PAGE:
In This Chapter

Bookmark and Share

Chapter Summary

  1. Asexual reproduction involves the production of offspring from unfertilized gametes. Sexual reproduction involves the joining together of genetic material from two parents to produce a progeny that has genes from each parent.
  2. Mode of reproduction—sexual versus asexual—can be inferred by observation, but also by molecular genetics and phylogenetic comparisons.
  3. In eukaryotes, species that reproduce only asexually are rare and short-lived on an evolutionary timescale. Their phylogenetic distribution has a "twiggy" appearance.
  4. Despite its ubiquity, sexual reproduction has many costs associated with it, including the "twofold cost of sex" and the breaking up of favorable gene combinations.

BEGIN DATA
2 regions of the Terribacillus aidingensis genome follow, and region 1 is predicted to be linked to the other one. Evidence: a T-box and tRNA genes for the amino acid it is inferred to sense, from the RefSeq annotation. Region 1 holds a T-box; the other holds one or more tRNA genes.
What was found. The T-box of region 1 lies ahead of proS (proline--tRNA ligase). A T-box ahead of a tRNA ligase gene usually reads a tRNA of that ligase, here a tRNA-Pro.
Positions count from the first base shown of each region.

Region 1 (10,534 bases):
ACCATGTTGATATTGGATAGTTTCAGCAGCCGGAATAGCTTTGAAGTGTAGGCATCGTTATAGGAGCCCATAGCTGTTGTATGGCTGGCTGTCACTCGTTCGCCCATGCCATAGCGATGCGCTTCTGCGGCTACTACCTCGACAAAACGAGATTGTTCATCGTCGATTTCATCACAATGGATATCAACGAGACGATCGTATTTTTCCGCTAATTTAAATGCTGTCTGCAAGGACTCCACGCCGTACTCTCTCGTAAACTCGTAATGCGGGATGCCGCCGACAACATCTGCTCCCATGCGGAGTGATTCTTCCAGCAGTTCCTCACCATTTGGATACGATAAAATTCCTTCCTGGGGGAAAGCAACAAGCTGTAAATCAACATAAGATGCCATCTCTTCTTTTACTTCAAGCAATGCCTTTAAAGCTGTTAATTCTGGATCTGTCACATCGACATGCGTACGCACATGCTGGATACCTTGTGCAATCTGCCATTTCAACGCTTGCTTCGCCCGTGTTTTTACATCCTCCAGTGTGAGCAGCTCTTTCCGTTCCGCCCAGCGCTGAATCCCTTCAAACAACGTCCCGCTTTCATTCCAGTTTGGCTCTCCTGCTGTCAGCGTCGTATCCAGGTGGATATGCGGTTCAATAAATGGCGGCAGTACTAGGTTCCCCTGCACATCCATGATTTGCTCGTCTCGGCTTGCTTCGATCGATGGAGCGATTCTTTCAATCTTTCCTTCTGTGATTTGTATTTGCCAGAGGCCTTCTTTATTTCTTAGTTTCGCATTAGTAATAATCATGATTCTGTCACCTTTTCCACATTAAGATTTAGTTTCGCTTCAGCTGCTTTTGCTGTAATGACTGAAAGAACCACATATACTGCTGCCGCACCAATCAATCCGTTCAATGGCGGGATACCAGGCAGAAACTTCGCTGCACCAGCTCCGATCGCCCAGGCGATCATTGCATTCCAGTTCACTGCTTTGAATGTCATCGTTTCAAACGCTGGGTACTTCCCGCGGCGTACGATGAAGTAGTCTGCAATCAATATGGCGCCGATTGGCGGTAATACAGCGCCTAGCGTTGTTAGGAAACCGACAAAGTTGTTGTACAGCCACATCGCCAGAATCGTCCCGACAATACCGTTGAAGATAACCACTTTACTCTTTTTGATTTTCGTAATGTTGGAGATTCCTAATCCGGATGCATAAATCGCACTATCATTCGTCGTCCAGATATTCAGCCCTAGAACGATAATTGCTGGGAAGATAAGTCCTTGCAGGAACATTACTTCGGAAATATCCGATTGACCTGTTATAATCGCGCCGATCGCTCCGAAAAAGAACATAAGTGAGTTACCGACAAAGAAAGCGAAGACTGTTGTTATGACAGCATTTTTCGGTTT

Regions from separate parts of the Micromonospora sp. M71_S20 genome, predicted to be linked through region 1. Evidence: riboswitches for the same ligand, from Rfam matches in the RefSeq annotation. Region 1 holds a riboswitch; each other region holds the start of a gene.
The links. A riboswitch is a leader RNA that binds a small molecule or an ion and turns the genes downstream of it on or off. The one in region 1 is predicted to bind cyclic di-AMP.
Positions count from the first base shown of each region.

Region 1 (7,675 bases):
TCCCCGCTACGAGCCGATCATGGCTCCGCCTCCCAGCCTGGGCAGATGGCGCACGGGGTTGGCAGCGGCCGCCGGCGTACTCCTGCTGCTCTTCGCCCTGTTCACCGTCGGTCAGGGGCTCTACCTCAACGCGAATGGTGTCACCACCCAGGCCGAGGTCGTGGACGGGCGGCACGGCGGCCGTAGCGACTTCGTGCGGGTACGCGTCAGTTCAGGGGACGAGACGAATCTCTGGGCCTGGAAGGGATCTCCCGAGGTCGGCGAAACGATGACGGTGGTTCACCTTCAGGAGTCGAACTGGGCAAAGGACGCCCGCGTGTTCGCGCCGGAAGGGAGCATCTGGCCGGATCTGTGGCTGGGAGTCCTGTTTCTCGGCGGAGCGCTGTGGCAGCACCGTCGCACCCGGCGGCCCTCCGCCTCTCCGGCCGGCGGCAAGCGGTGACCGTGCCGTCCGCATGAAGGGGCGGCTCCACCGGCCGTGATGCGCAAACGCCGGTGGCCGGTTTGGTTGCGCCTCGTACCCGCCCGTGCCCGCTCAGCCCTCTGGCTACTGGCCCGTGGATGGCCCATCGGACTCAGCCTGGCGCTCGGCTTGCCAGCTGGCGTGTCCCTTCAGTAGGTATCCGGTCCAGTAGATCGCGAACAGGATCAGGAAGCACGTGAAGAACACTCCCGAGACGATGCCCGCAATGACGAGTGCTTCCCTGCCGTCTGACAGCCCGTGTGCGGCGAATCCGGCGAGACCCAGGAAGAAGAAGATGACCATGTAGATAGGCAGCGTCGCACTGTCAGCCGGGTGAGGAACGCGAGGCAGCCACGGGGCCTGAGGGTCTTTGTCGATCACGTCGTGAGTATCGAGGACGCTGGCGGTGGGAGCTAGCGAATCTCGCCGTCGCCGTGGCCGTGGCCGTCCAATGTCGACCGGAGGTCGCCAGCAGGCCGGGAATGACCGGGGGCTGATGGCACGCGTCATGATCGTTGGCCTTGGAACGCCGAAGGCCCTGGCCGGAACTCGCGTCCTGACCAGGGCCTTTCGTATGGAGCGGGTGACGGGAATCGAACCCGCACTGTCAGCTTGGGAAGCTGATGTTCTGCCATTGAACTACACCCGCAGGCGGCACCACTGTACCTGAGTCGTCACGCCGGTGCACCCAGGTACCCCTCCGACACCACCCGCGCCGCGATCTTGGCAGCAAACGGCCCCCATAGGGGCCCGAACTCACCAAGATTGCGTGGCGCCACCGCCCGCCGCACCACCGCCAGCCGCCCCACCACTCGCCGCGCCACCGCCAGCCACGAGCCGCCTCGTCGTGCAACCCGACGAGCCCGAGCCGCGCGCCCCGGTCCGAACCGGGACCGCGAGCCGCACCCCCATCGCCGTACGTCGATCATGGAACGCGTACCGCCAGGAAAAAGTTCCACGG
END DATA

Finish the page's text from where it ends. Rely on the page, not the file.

5. The advantages of sexual reproduction can be divided into two general categories: (a) sexual reproduction is more efficient at purging deleterious mutations from a genome than asexual reproduction, and (b) natural selection favors the production of more variable offspring through the processes of recombination and gametic fusion.
  6. The repair of double-stranded DNA may have played a role in the origin of sexual reproduction.